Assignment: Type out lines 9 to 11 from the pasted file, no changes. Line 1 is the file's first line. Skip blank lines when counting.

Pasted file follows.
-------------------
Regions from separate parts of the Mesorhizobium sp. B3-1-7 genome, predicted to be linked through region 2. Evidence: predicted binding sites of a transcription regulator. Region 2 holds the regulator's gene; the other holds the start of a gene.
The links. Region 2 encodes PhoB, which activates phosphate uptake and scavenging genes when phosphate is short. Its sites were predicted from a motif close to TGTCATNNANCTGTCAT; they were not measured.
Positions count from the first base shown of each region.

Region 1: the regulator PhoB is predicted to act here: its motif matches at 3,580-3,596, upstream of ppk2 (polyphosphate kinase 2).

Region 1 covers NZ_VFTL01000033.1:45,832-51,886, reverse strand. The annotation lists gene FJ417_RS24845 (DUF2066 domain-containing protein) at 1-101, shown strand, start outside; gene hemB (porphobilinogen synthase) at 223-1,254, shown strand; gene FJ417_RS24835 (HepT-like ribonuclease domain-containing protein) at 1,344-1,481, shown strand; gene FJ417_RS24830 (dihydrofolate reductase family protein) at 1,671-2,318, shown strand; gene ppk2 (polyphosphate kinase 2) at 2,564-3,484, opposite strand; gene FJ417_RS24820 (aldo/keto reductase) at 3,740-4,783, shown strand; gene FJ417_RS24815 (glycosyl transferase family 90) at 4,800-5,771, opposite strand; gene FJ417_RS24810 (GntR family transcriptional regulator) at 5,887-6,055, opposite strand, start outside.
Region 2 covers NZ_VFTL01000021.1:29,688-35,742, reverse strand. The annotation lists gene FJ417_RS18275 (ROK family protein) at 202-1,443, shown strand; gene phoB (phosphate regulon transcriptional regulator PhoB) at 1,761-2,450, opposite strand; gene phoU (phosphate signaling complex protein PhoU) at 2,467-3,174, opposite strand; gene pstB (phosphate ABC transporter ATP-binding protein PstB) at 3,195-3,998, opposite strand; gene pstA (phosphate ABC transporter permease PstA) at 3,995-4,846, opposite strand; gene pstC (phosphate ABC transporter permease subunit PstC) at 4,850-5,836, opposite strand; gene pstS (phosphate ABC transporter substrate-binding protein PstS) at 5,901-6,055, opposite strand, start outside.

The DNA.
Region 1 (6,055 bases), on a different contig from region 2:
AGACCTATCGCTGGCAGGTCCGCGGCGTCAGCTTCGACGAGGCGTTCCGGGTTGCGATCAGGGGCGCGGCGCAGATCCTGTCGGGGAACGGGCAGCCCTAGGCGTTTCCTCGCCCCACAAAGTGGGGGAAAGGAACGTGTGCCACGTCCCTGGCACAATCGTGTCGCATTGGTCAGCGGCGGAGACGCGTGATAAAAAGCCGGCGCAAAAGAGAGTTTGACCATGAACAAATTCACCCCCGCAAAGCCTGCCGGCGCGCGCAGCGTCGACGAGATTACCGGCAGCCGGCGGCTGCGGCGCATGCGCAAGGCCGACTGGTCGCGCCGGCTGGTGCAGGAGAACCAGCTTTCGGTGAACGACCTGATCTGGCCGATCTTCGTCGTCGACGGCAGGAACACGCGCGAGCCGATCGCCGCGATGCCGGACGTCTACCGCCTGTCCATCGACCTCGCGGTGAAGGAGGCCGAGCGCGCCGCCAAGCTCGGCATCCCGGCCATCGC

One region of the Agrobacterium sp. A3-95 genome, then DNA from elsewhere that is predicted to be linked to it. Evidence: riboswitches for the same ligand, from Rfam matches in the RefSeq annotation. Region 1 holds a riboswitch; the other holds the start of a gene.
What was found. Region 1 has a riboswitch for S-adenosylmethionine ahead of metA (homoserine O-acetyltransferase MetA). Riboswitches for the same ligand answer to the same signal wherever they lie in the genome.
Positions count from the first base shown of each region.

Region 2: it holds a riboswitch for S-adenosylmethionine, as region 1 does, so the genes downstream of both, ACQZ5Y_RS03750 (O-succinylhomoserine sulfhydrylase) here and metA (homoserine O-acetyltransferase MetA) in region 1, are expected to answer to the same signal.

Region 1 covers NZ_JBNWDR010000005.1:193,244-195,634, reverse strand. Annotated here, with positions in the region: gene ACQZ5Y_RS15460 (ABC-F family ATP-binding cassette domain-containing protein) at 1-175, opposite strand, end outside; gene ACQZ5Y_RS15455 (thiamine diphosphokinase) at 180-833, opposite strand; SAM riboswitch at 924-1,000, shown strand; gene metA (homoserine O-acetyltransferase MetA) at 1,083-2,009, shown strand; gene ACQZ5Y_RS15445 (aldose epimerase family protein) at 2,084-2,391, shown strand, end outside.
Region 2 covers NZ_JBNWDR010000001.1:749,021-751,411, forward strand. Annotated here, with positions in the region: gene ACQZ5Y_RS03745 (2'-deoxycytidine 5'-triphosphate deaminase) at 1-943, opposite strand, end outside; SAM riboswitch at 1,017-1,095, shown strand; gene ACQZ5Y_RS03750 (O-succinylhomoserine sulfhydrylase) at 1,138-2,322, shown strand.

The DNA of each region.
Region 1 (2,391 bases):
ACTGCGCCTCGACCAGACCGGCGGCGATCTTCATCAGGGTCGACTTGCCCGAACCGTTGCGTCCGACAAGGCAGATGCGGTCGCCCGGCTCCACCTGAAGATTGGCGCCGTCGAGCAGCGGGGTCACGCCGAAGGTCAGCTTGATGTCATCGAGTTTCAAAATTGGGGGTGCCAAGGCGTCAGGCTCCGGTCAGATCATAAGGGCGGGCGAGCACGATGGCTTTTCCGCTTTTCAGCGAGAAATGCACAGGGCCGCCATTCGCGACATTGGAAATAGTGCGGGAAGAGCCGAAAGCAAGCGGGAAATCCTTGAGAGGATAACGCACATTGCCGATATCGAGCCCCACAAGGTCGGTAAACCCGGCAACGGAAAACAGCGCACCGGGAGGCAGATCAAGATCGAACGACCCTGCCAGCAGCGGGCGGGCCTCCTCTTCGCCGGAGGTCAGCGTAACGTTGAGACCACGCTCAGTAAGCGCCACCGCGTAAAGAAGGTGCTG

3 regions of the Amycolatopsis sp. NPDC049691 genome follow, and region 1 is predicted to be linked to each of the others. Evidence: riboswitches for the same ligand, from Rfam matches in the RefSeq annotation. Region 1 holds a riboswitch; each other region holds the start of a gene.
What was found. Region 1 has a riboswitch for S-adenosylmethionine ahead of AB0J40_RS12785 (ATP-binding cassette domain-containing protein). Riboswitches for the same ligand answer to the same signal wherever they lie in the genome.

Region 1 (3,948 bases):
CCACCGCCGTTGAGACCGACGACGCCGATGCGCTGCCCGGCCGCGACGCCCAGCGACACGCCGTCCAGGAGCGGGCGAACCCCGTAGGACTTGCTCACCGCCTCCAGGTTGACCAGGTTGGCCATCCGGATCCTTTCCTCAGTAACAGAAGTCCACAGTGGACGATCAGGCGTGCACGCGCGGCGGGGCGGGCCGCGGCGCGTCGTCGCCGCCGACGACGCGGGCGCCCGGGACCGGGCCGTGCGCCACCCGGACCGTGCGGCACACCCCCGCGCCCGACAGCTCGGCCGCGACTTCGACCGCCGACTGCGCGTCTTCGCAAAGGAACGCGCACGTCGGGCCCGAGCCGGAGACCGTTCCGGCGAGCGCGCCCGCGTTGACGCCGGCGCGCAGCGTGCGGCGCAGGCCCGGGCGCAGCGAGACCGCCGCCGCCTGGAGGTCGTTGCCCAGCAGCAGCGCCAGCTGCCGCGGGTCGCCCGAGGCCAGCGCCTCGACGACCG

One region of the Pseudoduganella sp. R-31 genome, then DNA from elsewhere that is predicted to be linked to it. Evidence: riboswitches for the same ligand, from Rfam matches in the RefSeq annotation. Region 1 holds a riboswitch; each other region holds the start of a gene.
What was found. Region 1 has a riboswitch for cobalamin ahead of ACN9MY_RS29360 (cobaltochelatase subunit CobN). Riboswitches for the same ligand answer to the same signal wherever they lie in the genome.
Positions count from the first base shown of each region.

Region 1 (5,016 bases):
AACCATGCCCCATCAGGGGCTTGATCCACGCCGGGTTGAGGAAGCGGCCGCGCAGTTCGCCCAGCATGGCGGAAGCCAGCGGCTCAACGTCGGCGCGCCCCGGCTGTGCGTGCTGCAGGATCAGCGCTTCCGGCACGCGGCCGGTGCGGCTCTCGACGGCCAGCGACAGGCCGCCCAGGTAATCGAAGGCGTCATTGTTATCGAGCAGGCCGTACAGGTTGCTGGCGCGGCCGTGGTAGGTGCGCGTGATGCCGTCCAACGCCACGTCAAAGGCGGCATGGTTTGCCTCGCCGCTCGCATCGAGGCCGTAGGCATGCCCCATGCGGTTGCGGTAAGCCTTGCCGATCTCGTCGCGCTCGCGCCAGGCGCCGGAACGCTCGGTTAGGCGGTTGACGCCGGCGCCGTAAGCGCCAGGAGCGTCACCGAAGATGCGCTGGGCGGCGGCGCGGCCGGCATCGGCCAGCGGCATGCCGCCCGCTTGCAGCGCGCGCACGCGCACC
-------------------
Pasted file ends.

AGACCTATCGCTGGCAGGTCCGCGGCGTCAGCTTCGACGAGGCGTTCCGGGTTGCGATCAGGGGCGCGGCGCAGATCCTGTCGGGGAACGGGCAGCCCTAGGCGTTTCCTCGCCCCACAAAGTGGGGGAAAGGAACGTGTGCCACGTCCCTGGCACAATCGTGTCGCATTGGTCAGCGGCGGAGACGCGTGATAAAAAGCCGGCGCAAAAGAGAGTTTGACCATGAACAAATTCACCCCCGCAAAGCCTGCCGGCGCGCGCAGCGTCGACGAGATTACCGGCAGCCGGCGGCTGCGGCGCATGCGCAAGGCCGACTGGTCGCGCCGGCTGGTGCAGGAGAACCAGCTTTCGGTGAACGACCTGATCTGGCCGATCTTCGTCGTCGACGGCAGGAACACGCGCGAGCCGATCGCCGCGATGCCGGACGTCTACCGCCTGTCCATCGACCTCGCGGTGAAGGAGGCCGAGCGCGCCGCCAAGCTCGGCATCCCGGCCATCGC

One region of the Agrobacterium sp. A3-95 genome, then DNA from elsewhere that is predicted to be linked to it. Evidence: riboswitches for the same ligand, from Rfam matches in the RefSeq annotation. Region 1 holds a riboswitch; the other holds the start of a gene.
What was found. Region 1 has a riboswitch for S-adenosylmethionine ahead of metA (homoserine O-acetyltransferase MetA). Riboswitches for the same ligand answer to the same signal wherever they lie in the genome.